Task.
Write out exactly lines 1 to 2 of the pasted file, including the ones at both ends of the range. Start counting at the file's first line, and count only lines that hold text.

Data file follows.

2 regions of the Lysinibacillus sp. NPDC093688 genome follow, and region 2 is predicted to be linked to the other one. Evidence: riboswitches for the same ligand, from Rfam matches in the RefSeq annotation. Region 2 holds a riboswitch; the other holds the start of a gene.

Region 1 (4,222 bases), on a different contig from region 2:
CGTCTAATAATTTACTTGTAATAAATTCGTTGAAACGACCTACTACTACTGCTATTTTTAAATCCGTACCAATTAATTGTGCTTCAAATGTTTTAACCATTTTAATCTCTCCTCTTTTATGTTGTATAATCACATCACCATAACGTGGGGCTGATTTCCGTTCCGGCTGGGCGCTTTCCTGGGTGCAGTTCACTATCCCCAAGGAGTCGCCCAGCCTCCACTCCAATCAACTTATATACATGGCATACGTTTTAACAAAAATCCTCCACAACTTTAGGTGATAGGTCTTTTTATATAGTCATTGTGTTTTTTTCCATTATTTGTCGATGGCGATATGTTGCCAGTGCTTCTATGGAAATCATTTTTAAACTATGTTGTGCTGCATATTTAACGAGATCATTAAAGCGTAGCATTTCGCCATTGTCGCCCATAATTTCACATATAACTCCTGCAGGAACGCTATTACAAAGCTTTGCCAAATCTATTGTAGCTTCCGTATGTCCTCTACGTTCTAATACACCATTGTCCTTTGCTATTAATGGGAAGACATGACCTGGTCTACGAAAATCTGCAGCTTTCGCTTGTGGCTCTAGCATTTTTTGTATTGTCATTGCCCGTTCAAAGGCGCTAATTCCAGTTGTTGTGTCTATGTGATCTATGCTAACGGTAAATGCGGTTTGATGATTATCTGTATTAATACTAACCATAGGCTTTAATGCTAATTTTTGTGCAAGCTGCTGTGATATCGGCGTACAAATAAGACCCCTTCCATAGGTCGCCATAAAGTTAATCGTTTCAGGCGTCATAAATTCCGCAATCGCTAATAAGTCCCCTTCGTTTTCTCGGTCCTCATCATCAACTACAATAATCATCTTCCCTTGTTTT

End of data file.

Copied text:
2 regions of the Lysinibacillus sp. NPDC093688 genome follow, and region 2 is predicted to be linked to the other one. Evidence: riboswitches for the same ligand, from Rfam matches in the RefSeq annotation. Region 2 holds a riboswitch; the other holds the start of a gene.

Region 1 (4,222 bases), on a different contig from region 2: